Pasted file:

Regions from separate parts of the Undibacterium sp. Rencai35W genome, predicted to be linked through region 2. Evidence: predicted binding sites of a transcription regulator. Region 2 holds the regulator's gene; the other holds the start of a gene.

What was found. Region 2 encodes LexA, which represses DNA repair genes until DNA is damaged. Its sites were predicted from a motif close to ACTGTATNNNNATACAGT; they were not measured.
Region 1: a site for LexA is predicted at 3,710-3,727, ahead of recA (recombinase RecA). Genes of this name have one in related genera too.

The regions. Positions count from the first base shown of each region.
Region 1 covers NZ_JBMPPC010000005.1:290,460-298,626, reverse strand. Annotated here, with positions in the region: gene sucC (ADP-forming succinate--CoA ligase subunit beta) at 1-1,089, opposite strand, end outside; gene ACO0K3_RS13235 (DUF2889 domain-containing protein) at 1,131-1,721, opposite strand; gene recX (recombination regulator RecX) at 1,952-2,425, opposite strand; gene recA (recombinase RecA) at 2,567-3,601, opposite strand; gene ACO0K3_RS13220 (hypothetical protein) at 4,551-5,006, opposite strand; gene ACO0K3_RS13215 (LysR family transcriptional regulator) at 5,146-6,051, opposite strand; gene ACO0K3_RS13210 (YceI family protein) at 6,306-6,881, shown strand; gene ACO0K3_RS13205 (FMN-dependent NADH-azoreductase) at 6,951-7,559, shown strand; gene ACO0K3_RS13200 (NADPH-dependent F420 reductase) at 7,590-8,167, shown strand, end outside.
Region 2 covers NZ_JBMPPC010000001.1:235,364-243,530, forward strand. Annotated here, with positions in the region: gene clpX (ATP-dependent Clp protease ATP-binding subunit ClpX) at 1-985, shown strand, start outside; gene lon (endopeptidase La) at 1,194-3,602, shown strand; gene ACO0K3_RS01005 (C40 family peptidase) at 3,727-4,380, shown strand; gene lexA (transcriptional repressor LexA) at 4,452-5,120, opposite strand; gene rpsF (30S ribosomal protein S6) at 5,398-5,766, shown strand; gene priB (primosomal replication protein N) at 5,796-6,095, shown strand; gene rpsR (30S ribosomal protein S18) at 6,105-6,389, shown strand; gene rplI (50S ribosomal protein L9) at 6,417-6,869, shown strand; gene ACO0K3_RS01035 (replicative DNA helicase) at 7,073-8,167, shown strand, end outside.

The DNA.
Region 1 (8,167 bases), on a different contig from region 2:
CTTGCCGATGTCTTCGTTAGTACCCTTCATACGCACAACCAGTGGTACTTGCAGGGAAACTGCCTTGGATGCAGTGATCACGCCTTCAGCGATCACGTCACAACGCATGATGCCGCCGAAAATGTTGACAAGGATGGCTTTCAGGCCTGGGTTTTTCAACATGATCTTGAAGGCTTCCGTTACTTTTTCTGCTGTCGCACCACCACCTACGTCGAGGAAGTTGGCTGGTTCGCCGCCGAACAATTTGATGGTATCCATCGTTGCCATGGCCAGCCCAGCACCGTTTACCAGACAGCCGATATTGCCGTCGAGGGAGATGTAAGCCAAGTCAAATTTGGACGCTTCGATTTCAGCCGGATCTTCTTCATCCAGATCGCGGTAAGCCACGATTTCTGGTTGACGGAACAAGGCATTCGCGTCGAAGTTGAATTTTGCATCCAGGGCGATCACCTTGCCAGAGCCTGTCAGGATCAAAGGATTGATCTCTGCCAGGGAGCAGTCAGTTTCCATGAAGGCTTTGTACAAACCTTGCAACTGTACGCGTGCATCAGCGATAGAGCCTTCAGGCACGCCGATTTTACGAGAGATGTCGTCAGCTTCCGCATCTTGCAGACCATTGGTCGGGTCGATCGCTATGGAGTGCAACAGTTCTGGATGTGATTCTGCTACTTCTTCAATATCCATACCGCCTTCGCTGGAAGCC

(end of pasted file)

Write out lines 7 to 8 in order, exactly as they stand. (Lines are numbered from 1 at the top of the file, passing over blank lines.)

The DNA.
Region 1 (8,167 bases), on a different contig from region 2: